Slave Quarters, Stand, or Trash Dump? Determining Site Function at the Food Plot Site.
Author(s): Jessica Gisler
The Food Plot Site is located on the Tombigbee National Forest in Mississippi. It was discovered in a 2006 survey. Initially, only whiteware and amethyst glass were found at the site and it was determined to be ineligible for listing on the National Register of Historic Places. The site was revisited in 2008, shortly after it had been plowed. During this visit hundreds of early English ceramics were discovered. In fact, these were some of the earliest ceramics ever found on the Tombigbee National Forest. The incredible variation in decorative styles also set this site apart from any other in the region. Fifty-four different decorative styles are present including transfer-print, mochaware, hand-painted, flow blue, and shell-edge. Several different hypotheses have been offered to explain the site’s purpose. This paper discusses the additional fieldwork (controlled surface collection, magnetometry, shovel testing, and limited excavation) done at the site to investigate site function.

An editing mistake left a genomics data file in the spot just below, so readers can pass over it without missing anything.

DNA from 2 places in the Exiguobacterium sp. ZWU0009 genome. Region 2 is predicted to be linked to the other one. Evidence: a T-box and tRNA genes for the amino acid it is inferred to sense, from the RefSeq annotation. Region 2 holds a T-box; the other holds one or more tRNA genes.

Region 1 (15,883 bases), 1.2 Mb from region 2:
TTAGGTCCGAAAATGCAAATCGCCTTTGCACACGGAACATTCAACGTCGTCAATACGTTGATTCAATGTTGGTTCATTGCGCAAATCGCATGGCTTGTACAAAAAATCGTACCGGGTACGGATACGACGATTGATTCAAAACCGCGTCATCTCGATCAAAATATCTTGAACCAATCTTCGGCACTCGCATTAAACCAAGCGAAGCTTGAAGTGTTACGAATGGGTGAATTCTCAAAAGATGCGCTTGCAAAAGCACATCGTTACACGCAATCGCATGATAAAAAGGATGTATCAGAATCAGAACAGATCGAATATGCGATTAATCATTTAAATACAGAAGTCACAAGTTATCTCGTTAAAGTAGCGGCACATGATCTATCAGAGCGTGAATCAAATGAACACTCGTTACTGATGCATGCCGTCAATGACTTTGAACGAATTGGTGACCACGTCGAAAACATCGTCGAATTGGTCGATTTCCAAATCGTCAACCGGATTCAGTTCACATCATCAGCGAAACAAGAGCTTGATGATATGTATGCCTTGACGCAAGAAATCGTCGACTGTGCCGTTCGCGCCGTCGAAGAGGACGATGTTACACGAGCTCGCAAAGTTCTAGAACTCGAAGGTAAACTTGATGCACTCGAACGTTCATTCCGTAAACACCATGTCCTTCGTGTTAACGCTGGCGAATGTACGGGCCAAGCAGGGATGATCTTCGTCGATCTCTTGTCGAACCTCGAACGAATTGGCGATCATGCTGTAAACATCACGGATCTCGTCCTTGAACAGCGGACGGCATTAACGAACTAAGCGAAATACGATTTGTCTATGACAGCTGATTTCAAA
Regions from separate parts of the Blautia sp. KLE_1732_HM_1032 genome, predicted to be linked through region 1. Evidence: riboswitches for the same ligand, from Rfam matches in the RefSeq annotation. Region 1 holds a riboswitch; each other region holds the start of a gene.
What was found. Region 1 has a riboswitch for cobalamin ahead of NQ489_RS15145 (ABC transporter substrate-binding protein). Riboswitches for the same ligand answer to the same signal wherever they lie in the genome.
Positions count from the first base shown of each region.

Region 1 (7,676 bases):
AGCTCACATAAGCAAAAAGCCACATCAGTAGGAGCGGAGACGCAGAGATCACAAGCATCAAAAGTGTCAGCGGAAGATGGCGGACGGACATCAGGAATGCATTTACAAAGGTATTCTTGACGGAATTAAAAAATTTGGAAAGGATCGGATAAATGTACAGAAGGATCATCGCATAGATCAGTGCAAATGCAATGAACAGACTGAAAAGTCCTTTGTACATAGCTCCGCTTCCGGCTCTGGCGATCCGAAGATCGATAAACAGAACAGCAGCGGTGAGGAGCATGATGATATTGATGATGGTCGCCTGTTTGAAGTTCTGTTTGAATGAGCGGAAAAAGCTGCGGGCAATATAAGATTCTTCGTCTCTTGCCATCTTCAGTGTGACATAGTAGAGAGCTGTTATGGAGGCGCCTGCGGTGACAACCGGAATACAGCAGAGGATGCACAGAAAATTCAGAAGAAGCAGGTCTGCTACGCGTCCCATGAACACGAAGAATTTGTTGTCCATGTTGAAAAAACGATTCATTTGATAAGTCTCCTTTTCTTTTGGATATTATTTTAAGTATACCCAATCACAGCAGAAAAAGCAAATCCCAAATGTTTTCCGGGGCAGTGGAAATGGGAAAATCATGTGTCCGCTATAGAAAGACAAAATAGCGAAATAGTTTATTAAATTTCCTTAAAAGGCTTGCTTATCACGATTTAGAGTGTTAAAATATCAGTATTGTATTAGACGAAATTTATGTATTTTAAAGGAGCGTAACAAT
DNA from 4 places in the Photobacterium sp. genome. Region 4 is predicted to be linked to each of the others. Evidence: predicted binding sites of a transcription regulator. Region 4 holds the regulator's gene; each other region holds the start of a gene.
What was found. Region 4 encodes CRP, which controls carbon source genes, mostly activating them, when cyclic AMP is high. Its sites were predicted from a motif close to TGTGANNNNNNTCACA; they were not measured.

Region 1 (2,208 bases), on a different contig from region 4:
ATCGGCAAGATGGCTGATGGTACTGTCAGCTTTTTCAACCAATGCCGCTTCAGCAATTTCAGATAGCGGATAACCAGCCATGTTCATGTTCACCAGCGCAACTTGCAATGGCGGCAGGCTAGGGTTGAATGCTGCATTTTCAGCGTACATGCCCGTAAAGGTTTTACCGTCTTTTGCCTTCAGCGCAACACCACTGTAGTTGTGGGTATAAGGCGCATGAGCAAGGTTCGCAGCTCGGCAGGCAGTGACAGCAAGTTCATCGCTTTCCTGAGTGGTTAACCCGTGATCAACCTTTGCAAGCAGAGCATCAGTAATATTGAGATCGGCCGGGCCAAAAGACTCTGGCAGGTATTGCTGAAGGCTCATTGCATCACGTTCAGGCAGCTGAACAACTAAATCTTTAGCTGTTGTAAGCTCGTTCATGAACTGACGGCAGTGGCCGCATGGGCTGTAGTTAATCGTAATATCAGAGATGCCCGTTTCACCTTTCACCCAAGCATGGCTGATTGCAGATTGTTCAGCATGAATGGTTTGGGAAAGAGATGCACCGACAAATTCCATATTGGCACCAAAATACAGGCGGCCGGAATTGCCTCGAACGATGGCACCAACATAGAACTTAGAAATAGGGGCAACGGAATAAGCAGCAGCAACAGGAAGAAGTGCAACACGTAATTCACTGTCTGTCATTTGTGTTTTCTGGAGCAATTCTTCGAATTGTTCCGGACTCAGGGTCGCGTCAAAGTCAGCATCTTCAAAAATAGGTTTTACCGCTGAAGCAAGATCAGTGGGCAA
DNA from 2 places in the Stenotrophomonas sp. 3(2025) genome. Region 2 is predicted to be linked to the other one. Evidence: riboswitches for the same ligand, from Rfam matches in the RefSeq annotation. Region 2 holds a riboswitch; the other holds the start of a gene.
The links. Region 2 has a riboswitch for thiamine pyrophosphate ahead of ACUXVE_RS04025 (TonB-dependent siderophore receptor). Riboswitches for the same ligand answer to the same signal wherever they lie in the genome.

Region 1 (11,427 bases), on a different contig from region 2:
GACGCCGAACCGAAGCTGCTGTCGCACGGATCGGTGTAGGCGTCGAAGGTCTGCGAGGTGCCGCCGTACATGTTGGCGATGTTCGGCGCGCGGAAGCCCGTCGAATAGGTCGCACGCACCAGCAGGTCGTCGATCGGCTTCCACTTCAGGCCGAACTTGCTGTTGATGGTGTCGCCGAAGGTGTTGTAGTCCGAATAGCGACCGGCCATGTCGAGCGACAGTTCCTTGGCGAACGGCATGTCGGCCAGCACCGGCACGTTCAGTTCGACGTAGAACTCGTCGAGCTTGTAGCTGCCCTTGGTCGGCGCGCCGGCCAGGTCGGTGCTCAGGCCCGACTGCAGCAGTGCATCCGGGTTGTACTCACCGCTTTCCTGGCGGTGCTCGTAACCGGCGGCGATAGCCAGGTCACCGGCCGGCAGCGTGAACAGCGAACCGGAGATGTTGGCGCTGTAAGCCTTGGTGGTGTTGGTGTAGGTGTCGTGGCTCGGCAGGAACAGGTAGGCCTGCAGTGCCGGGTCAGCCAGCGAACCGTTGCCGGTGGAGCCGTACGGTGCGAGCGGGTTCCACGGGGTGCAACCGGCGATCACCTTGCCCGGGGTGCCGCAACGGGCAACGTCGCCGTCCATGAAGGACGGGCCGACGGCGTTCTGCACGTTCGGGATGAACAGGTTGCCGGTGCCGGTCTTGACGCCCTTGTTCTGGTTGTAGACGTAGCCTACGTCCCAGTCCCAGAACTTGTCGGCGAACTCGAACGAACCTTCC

Cite this Record
Slave Quarters, Stand, or Trash Dump? Determining Site Function at the Food Plot Site. . Jessica Gisler. Presented at Society for Historical Archaeology, Leicester, England, U.K. 2013 ( tDAR id: 428242)
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min long: -129.199; min lat: 24.495 ; max long: -66.973; max lat: 49.359 ;
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Contact(s): Society for Historical Archaeology